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ASPECTS TO BE CONSIDERED IN THE AUDIT PLAN Knowledge of business (Slides 3-7) Evaluating the internal control structure (Slide

de 8) Risk and materiality (Slide 9) Nature, timing and extent of procedures (Slide 10) Coordination, direction, supervision and review (Slide 10)

1. Knowledge of business Economic factors affecting the entity's operations general level of economic activity; for example, recession and growth interest rates and availability of financing inflation government policies: monetary, fiscal, taxation, financial incentives such as sub-sidies, and tariffs and trade restrictions foreign currency rates and controls. Industry conditions affecting the entity's operations the market and competition cyclical or seasonal activity changes in product technology business risk; for example, high technology or market volatility declining or expanding operations adverse conditions; for example, declining demand, excess capacity and serious price competition key ratios and operating statistics 2 specific accounting practices and problems

1. Knowledge of business - continued The client The client's business - products, markets, suppliers, expenses and operations - client's nature of business, such as retailer, manufacturer, or service provider - location of production facilities, warehouses, offices - products or services and markets - important suppliers of goods and services - inventories (locations, consignments, storage facilities) - franchises, licenses, patents - expense classifications - research and development - foreign currency assets, liabilities and transactions - legislation and regulation that affect the client; for example, environmental - use of information technology - debt structure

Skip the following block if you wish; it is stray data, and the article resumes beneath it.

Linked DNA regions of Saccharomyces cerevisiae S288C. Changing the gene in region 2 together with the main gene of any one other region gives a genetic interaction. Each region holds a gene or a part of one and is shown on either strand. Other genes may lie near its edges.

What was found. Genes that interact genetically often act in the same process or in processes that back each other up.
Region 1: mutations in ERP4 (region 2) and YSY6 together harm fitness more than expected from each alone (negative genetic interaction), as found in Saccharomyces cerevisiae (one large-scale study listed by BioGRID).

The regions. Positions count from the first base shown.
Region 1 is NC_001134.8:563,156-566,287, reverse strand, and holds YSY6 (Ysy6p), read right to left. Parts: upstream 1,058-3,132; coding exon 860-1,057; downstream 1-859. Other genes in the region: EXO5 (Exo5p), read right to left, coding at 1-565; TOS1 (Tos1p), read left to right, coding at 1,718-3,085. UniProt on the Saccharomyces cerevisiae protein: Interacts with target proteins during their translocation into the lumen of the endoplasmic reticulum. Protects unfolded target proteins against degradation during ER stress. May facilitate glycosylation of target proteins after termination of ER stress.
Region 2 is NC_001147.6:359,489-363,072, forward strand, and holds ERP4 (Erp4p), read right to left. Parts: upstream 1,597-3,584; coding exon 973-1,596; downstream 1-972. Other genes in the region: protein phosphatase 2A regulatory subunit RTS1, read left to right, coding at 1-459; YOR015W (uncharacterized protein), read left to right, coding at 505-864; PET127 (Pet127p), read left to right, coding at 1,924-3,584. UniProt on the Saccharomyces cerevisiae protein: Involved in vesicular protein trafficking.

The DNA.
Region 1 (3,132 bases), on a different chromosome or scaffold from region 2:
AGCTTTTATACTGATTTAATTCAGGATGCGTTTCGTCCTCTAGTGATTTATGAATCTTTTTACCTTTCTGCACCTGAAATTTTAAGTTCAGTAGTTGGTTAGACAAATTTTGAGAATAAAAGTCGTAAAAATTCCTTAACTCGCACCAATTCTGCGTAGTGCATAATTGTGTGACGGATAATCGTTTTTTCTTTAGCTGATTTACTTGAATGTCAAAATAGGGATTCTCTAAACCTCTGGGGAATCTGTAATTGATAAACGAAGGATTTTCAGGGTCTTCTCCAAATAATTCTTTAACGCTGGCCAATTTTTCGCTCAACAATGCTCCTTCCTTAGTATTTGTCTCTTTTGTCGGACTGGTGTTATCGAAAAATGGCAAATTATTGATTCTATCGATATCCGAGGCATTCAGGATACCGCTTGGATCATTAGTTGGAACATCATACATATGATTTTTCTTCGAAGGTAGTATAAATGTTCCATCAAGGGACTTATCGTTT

1. Knowledge of business - continued Financial performance - key ratios and operating statistics - trends. Reporting environment - Legislation - regulatory environment - Taxation - measurement and disclosure issues unique to the entity - audit reporting requirements - users of the financial statements

Knowledge of business - continued

Management & Ownership Aspects
Corporate structure Beneficial owners & related persons Control by one person Capital structure Management objectives Acquisitions, mergers or disposal of assets & activities Sources & methods of financing client management aspects Composition business reputation experience of management existence of audit committee and scope of its activities existence of policy on corporate conduct changes in professional advisers such as lawyers operating management experience and reputation Turnover financial staff and their status in the organisation staffing of accounting department incentive or bonus plans as part of remuneration internal audit function (existence, quality) internal control structure details of computer hardware and software

Knowledge of business - continued